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Thread: Pennsylvania Liquor Laws

  1. #1
    Douglas Williams
    Join Date
    Mar 2006
    Raleigh, NC

    Pennsylvania Liquor Laws

    My wife and I went up to Philadelphia to run in the Broad Street Run last weekend. Apparently, Eagles fans are all from out of town because everyone we met was really nice. But I digress, and no, I didn't win but I did place a respectable 7726. Actually the big surprise was my inability to buy beer at a reasonable price. Here in Raleigh, I can buy a six-pack of Bell's Two-Hearted Ale or Stone IPA for $11 at the grocery store. In PA, my choice was buy take-out from a restaurant at restaurant prices or a beverage store, which did have a great selection, but at restaurant prices. I bought two 12oz Arrogant Bastards and two 12oz Stone IPA(not the Ruination) for a total of $20. That's just four beers for just under the retail price of two six-packs anywhere else.

    Two questions:
    How do you folks in PA put up with this policy that has you paying 200% of retail for your barley(or hop) therapy, and;

    How are the liquor laws in other states? Are there any unusual rules in your area?

    I'll go first. NC has dry counties, mostly in the western part of the state. The rest, though, beer and wine is available at grocery stores, wine/beer stores and convenience stores. The hard stuff can only be purchased from state-run ABC(Alcoholic Beverage Control) stores. How is it in your neck of the woods?
    Sent from a Galaxy, far, far away

  2. #2
    Registered User kgadley01's Avatar
    Join Date
    Dec 2006
    South Carolina
    Its always been that way in Pa. I was born and raised there. when I moved south I was shocked to see beer and wine sold in Grocery stores. Pennyslvania is a Commonwealth if that gives you a clue.
    Lifes too short to ride an ugly Motorcycle

  3. #3
    Bill the Cat geisterfahrer's Avatar
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    Aug 2009
    Rochester Hills, Michigan
    Here in Michigan, you can get package beer, wine, and liquor darned near anywhere. Liquor stores (party stores, here), grocery stores, and gas-station mini-marts all carry full lines of booze at comparable prices to each other. There used to be a no-alcohol-until-noon-on-Sunday restriction, but I don't know if that even exists any more. No dry counties or townships here that I know of. I'm just guessing at this, but I think the liberal liquor laws here may hark back to the fact that Michigan was the primary source of illegally imported Canadian hooch during Prohibition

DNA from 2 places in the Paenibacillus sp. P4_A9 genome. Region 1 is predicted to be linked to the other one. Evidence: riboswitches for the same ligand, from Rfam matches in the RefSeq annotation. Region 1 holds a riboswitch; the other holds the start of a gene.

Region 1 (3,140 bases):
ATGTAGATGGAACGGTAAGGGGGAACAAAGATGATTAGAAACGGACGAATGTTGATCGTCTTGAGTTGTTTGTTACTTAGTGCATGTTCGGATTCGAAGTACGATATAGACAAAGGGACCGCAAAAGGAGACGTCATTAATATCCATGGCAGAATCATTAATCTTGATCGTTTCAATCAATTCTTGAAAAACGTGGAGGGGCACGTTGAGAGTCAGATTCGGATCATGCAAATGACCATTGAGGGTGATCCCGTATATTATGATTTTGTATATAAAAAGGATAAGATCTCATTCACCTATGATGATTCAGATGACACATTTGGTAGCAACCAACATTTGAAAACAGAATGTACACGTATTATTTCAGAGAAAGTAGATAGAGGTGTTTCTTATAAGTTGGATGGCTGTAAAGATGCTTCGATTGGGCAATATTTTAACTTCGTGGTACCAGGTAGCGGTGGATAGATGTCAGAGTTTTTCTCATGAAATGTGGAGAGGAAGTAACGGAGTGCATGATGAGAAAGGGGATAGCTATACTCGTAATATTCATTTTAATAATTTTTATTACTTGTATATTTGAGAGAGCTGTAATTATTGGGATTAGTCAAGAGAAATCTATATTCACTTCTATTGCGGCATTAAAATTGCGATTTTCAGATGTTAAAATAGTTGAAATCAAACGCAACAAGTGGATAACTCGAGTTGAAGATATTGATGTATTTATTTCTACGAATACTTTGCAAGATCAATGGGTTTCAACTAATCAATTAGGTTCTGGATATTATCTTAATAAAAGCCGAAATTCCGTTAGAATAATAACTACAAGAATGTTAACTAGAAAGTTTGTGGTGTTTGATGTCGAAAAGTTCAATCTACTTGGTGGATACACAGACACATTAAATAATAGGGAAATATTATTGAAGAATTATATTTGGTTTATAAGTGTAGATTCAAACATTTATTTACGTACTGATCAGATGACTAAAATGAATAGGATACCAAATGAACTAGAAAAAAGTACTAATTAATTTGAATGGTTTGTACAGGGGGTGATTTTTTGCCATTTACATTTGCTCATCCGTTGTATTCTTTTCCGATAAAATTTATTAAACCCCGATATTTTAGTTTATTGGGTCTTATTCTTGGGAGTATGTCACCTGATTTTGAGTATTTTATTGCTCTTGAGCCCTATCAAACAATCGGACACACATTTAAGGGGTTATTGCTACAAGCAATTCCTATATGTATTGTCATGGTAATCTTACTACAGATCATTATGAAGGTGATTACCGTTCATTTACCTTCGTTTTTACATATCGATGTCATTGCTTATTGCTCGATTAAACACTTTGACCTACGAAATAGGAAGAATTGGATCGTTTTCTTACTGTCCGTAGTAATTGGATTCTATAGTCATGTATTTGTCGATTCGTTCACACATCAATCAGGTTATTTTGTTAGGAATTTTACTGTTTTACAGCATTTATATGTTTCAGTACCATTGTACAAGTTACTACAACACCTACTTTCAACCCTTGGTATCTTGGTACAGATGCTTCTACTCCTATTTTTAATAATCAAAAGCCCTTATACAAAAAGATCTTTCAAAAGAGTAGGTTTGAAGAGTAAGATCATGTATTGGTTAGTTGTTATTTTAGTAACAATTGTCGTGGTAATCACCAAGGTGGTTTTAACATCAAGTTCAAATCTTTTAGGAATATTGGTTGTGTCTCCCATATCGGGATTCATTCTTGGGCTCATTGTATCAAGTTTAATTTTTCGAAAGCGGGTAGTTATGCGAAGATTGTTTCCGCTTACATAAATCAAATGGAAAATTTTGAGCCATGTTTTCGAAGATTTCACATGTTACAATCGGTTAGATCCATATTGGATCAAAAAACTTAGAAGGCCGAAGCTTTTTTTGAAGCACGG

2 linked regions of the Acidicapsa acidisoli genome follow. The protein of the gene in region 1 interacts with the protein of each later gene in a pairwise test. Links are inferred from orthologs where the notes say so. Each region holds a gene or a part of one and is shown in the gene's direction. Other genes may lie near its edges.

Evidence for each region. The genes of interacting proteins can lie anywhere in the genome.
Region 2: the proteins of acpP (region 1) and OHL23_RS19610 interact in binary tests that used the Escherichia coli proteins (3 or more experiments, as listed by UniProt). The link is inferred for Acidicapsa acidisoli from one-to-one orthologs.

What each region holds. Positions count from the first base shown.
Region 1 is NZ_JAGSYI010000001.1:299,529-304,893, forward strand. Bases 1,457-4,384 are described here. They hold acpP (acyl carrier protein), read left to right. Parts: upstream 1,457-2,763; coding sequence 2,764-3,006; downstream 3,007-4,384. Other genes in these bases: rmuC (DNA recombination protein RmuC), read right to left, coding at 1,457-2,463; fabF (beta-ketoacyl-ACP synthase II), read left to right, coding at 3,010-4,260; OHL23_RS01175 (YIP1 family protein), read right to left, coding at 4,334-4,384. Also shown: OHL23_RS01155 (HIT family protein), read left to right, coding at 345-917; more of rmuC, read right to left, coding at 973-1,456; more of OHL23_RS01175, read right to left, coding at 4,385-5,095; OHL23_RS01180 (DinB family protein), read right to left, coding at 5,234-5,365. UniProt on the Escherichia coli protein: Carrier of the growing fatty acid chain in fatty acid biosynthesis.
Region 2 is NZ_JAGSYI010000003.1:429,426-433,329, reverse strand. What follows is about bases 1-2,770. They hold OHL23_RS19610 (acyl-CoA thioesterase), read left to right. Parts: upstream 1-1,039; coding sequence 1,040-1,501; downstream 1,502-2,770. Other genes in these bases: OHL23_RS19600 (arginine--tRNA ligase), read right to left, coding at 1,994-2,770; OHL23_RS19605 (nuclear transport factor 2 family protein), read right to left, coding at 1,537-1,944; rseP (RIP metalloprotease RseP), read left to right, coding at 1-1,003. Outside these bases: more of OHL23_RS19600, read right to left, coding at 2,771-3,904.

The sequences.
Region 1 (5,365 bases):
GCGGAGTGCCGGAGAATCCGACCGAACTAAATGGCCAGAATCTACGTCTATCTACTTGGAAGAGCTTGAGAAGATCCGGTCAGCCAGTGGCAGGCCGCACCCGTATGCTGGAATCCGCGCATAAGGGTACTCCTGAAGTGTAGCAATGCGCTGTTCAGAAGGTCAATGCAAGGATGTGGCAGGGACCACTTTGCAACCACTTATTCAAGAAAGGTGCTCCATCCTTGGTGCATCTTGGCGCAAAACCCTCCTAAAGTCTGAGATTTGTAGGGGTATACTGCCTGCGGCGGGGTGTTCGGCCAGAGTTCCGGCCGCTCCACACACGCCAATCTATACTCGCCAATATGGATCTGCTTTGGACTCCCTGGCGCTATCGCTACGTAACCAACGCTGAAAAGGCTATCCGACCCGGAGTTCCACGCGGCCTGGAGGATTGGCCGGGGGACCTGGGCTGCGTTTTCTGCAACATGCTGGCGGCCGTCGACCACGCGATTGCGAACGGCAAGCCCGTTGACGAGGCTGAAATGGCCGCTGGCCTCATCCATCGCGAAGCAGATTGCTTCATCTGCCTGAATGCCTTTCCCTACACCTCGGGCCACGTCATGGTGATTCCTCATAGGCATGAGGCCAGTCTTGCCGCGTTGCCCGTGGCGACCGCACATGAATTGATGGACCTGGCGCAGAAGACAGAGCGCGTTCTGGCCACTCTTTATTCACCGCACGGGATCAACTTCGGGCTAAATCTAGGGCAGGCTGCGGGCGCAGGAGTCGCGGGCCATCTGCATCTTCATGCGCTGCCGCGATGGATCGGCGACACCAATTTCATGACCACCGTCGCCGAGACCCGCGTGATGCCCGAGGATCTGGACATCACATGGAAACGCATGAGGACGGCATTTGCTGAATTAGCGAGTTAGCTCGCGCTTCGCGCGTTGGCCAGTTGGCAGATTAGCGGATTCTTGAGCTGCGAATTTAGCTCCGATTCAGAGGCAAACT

When I lived in Minnesota, the groceries could sell only 3% beer . If you wanted real beer or wine or liquor, you had to go to the State Store.
    Kevin W.
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  4. #4
    Small road corner junkie pffog's Avatar
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    Apr 2006
    WNY, Further fron NYC, than 6 entire states!
    NY is really weird. Beer in grocery and convenience stores, but wine is in private owned liquor stores. In fact if you have a liquor/wine store and you own a beer store next door, law requires that you must not have any inside doors connecting them, even as an owner you have to walk outside to enter the other space.

    They are trying to get wine sold in grocery stores, the producers like the change, but the liquor store owners , obviously oppose.

  5. #5
    Mars needs women! 35634's Avatar
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    Apr 2008
    SW Ohio
    At a national in PA back in the 90's we stopped at a pizzera. The table next to us was enjoying wine, beer, hard liquor, you name it. We ordered a couple of beers and the waitress said they didn't serve drinks. You had to bring you own in. Weird.
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  6. #6
    Registered User
    Join Date
    Dec 2007
    Reno, NV


    Hah! Here in Nevada, liquor stores, drug stores, markets all compete. 6 packs of microbrew $6.99 heading into $7.99 lately. If the store is 24/7, then so are liquor/beer/wine sales.

  7. #7
    Washington State...

    Beer/wine is in grocery stores...
    The State runs sales of Hard Liquor.

    Therefore the agency that provides it will also bust you for it's "use".

    After leaving NY I felt this is kinda weird.

  8. #8
    John. jstrube's Avatar
    Join Date
    Nov 2009
    Atwater, CA
    One nice thing about California... Between the hours of 6AM & 2AM, you can buy beer, wine & liquor at many types of stores, all over... Just depends on what the proprietor signed up for with their license.

  9. #9
    Here in NJ you can only buy alcoholic beverages in liquor stores and restaurants. If a restaurant doesn't sell it, you can BYOB.

    Folks live in VA and they can buy wine and beer in the grocery but the hard stuff only at ABC.

    When I lived in Colorado you could get wine and beer in the grocery and hard at the liquor store. On Sundays though the liquor stores were closed and you could only by 3.2 beer at the grocery store. It was wierd. 3.2 beer refers to the alcohol content.

  10. #10
    Quote Originally Posted by kgadley01 View Post
    Pennyslvania is a Commonwealth if that gives you a clue.
    Puerto Rico is a Commonwealth. Pennsylvania is a State which calls itself a Commonwealth. Blue laws are archaic - there should be a law against them!

  11. #11
    blah blah blah squiffynimrod's Avatar
    Join Date
    Dec 2008
    Regina SK Canada